We all know that employers have to issue a written contract outlining the main terms and conditions of employment, but in a busy successful business, finding the time to produce them and issue them to new staff often gets overlooked.

I have reviewed over 140 contracts of employment and only one of them was legally compliant. In fact two recent cases resulted in the employer having to pay out over £5000 and £2000 respectively because the contract was not worded properly. On top of that, a couple of contracts I reviewed recently were clearly either downloaded from a website or were written to match the opinions of the HR consultant or solicitor who wrote them rather than the needs of the business.

One had a three stage appeal process in the disciplinary procedure and was probably written by someone who had a gripe against a previous employer, as it said that until the appeal process was completed no action could be taken against an employee. This meant that it would take two months to dismiss someone who was stealing from you! The other contract committed the employer to paying for counseling for any employee who was suffering from stress even if it was not work related. In both cases the employer had fewer than 10 staff.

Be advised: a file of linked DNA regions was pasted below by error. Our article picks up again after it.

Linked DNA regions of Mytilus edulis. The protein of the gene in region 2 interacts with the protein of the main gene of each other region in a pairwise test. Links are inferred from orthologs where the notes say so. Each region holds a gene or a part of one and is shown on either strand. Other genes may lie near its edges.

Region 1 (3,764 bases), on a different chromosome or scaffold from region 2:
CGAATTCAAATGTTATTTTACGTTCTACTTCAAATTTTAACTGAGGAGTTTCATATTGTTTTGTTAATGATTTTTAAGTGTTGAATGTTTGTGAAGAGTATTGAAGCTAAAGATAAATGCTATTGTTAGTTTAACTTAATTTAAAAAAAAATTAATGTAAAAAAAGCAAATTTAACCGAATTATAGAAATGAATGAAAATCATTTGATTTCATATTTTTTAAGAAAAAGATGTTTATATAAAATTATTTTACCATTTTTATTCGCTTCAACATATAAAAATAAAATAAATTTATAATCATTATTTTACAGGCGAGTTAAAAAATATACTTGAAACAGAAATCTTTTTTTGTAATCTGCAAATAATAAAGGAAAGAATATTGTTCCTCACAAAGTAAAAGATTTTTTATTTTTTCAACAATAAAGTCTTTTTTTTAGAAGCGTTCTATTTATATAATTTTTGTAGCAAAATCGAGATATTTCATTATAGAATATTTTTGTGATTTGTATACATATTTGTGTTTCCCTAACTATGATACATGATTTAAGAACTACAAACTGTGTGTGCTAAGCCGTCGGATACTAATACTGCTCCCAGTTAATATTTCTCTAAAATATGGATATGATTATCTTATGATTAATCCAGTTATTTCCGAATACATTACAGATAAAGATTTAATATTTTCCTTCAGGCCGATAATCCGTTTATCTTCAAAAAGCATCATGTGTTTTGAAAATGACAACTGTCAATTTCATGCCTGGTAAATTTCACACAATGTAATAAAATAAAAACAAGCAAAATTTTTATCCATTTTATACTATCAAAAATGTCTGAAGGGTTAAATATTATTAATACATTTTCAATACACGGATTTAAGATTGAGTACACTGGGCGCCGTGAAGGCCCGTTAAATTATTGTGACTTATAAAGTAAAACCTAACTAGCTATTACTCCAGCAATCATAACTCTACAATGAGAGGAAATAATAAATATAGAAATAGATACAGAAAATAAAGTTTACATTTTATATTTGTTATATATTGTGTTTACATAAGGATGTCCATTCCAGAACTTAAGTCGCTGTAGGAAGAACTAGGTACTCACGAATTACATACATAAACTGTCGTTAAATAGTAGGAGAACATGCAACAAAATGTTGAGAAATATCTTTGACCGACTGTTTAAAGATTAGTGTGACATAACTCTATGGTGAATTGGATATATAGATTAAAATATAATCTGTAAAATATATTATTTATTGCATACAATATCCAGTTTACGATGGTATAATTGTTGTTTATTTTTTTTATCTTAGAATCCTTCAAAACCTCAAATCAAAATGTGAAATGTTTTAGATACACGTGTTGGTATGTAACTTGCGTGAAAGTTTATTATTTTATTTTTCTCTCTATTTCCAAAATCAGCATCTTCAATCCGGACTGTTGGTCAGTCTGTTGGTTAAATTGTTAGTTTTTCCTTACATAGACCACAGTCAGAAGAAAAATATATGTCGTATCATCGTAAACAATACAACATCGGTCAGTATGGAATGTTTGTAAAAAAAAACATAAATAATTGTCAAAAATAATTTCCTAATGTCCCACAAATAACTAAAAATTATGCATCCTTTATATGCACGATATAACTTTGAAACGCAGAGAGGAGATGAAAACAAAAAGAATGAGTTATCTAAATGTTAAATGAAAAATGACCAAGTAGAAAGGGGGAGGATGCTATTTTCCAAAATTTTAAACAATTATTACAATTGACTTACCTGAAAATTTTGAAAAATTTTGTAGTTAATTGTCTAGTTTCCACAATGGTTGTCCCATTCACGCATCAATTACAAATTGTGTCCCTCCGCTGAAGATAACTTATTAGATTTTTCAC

The trouble is that if you are unfortunate enough to find yourself being taken to an employment tribunal, the first document the tribunal will want to see is the contract of employment (or “written statement of main terms of employment” as it is called in the legislation). As an employer you are obliged to issue one of these to all staff. If you have not you have failed the first test, not a good start.

KHES will not only draft contracts for your staff, we will also come on site to issue them and get them signed by your employee. Another job off your plate!


“We recently took over another restaurant and none of the staff had written contracts of employment, also some of the staff were apprehensive of the new management team (which is putting it mildly!) Kieron normally drafts our contracts but on this occasion we also asked him to issue them and explain them to our new staff individually. This meant we could get on with developing this new business in the direction we wanted, but there was an added bonus. During the meetings Kieron was able to dispel a few myths, identify talent and nip any legal issues in the bud. Kieron’s knowledge of employment law is extensive, but his management experience means his guidance is always tailored to our wider business interests.”

Richard Walker
The Belle Epoque